Tushar Kukreti Tushar Kukreti - 3 years ago 172
C# Question

Why public variables are not allowed inside a method or any block except class in c#?

A very strange issue I faced that when I try to declare a variable say of type

with public keyword inside a method of a class then a compile-time error is being thrown by the compiler with no proper explanation.

Consider below piece of code:

public class MyClass
public string publicVarInClass= null; // No error here. Works fine

public void MyMethod()
{ // Error shown here is "Expected } "
public string publicVarInMethod = null; // not allowed, but no error is shown in this line. WHY?

try // Error shown here is Invalid token 'try' in class, struct or interface declaration
//some code here

According to my consideration when we decalre a variable as public inside a method, it excepts that method to be a class, struct or interface.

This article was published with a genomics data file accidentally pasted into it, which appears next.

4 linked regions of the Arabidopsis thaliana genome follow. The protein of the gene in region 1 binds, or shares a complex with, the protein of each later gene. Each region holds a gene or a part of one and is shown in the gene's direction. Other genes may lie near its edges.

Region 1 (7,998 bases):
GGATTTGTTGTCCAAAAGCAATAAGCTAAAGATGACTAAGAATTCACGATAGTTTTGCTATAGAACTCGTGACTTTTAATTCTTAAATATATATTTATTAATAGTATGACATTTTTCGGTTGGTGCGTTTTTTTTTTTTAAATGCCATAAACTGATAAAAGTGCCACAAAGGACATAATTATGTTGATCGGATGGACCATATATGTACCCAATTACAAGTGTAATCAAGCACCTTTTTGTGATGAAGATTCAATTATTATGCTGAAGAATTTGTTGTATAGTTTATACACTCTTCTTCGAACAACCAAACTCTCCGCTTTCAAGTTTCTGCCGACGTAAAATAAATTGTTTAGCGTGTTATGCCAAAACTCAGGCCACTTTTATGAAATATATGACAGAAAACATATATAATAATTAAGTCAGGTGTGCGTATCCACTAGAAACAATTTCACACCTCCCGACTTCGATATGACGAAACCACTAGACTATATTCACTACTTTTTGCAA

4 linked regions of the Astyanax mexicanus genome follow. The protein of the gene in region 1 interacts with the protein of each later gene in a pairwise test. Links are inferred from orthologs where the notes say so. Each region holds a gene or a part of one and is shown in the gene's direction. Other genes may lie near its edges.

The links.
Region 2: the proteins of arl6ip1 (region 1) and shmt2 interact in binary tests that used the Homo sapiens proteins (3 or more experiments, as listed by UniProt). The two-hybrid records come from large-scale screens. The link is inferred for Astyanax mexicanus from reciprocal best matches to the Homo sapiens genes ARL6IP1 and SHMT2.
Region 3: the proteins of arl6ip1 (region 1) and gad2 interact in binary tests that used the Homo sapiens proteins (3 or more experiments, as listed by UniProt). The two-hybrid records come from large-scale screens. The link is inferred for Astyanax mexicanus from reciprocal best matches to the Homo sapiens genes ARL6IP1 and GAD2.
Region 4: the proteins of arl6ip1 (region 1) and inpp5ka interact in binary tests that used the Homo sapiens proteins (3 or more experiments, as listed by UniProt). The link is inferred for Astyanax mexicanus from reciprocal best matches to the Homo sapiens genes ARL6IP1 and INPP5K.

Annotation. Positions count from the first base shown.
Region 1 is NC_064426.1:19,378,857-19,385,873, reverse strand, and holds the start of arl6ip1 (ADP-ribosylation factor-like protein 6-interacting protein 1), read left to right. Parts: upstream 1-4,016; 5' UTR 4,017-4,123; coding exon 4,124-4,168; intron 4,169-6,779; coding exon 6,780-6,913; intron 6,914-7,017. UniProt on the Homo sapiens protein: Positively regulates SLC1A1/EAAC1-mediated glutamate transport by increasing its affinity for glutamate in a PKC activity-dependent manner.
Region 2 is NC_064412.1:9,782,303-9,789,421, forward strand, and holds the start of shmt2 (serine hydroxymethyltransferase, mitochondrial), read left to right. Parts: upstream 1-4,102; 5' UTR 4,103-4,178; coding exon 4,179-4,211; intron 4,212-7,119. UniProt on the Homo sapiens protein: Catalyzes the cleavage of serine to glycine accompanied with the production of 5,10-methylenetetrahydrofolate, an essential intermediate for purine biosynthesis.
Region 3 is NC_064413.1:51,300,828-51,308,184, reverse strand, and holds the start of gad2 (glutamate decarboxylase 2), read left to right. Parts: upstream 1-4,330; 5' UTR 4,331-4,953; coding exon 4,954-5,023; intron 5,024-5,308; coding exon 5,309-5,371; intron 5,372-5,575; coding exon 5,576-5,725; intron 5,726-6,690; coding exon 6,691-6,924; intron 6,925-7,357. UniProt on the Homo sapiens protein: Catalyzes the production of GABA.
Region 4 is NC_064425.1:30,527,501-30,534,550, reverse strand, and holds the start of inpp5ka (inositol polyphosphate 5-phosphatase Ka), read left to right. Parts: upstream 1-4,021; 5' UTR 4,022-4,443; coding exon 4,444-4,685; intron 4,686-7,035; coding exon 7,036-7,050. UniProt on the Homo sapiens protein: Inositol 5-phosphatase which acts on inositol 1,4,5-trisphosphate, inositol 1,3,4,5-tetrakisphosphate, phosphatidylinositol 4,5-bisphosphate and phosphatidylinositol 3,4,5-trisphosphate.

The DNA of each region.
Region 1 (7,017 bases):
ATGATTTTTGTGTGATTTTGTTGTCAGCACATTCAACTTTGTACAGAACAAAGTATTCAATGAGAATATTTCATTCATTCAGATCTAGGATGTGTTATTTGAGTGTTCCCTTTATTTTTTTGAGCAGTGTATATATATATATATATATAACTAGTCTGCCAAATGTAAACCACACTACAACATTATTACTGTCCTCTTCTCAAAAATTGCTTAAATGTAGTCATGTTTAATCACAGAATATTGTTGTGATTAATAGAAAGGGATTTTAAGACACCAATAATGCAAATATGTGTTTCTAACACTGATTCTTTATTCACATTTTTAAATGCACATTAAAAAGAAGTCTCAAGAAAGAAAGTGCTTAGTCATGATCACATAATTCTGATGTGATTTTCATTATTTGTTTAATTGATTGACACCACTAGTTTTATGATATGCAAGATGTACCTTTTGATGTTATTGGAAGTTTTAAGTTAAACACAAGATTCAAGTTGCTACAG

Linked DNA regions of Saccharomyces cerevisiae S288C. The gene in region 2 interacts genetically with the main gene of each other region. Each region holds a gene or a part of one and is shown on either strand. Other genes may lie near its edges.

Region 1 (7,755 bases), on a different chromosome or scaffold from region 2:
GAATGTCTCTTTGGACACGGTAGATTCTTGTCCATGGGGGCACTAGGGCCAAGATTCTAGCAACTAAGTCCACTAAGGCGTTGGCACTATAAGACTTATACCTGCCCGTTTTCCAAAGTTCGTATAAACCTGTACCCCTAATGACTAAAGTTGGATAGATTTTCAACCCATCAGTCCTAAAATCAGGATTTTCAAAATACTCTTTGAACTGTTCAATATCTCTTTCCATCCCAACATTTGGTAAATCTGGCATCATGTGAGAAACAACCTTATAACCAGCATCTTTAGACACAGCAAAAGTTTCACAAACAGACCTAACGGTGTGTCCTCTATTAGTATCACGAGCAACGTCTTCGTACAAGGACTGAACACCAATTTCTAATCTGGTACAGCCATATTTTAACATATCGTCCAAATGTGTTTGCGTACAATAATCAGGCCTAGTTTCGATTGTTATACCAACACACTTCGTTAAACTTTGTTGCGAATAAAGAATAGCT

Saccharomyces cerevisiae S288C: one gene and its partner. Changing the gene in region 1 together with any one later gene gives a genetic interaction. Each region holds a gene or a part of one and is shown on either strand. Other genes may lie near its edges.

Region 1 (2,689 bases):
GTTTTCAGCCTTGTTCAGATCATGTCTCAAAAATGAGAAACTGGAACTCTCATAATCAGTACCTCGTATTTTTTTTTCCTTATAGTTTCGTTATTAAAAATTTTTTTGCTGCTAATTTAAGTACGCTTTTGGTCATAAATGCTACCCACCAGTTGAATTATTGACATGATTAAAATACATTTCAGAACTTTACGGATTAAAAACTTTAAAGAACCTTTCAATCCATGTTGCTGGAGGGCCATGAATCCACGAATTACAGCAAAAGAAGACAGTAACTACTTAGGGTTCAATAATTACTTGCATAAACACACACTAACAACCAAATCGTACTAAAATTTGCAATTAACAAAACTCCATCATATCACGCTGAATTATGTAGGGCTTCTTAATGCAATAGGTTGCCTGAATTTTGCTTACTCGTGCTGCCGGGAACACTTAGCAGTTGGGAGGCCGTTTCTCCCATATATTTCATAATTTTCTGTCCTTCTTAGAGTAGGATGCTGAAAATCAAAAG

And that's what my question is that why C# is restricting us to to declare a variable as public inside method. What's the problem with it?

Answer Source

There is a difference between variables and fields. Only fields have access protection, while variables cannot be accessed at all outside method's body.

"Public variables" in C# are called fields. C# allows field declarations to appear only in the body of a class or a struct. Fields are parts of an object definition, which are either attached to an instance, or shared among all instances.

Variables inside methods, on the other hand, are not fields. Being local to a method body, they do not need access protection. Their lifetime and scope are limited inside the method, so there is no way for any code outside of that method to access local variables.

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